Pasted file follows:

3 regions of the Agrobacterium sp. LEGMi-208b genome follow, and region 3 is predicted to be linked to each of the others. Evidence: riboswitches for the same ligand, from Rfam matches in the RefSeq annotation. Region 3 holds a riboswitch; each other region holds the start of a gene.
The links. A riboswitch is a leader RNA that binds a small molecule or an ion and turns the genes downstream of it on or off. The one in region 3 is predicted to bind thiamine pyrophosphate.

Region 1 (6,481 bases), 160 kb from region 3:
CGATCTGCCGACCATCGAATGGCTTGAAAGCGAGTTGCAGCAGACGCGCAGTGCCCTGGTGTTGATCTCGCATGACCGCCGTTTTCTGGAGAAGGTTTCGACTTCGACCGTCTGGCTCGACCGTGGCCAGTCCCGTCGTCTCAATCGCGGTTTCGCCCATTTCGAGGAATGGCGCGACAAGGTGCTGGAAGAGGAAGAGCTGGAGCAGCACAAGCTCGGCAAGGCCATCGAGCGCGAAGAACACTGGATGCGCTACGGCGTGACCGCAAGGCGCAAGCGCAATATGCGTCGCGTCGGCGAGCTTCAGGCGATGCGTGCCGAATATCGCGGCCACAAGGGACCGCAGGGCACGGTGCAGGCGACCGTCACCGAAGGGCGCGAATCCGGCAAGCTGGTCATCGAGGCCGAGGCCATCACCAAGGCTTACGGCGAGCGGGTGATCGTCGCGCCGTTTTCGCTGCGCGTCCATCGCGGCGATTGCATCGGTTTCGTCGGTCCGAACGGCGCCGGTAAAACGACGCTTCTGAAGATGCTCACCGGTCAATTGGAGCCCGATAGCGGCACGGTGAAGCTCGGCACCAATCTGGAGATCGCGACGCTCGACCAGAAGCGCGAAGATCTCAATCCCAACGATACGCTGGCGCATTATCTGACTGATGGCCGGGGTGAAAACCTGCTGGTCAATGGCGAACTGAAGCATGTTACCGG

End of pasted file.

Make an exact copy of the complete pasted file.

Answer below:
3 regions of the Agrobacterium sp. LEGMi-208b genome follow, and region 3 is predicted to be linked to each of the others. Evidence: riboswitches for the same ligand, from Rfam matches in the RefSeq annotation. Region 3 holds a riboswitch; each other region holds the start of a gene.
The links. A riboswitch is a leader RNA that binds a small molecule or an ion and turns the genes downstream of it on or off. The one in region 3 is predicted to bind thiamine pyrophosphate.

Region 1 (6,481 bases), 160 kb from region 3:
CGATCTGCCGACCATCGAATGGCTTGAAAGCGAGTTGCAGCAGACGCGCAGTGCCCTGGTGTTGATCTCGCATGACCGCCGTTTTCTGGAGAAGGTTTCGACTTCGACCGTCTGGCTCGACCGTGGCCAGTCCCGTCGTCTCAATCGCGGTTTCGCCCATTTCGAGGAATGGCGCGACAAGGTGCTGGAAGAGGAAGAGCTGGAGCAGCACAAGCTCGGCAAGGCCATCGAGCGCGAAGAACACTGGATGCGCTACGGCGTGACCGCAAGGCGCAAGCGCAATATGCGTCGCGTCGGCGAGCTTCAGGCGATGCGTGCCGAATATCGCGGCCACAAGGGACCGCAGGGCACGGTGCAGGCGACCGTCACCGAAGGGCGCGAATCCGGCAAGCTGGTCATCGAGGCCGAGGCCATCACCAAGGCTTACGGCGAGCGGGTGATCGTCGCGCCGTTTTCGCTGCGCGTCCATCGCGGCGATTGCATCGGTTTCGTCGGTCCGAACGGCGCCGGTAAAACGACGCTTCTGAAGATGCTCACCGGTCAATTGGAGCCCGATAGCGGCACGGTGAAGCTCGGCACCAATCTGGAGATCGCGACGCTCGACCAGAAGCGCGAAGATCTCAATCCCAACGATACGCTGGCGCATTATCTGACTGATGGCCGGGGTGAAAACCTGCTGGTCAATGGCGAACTGAAGCATGTTACCGG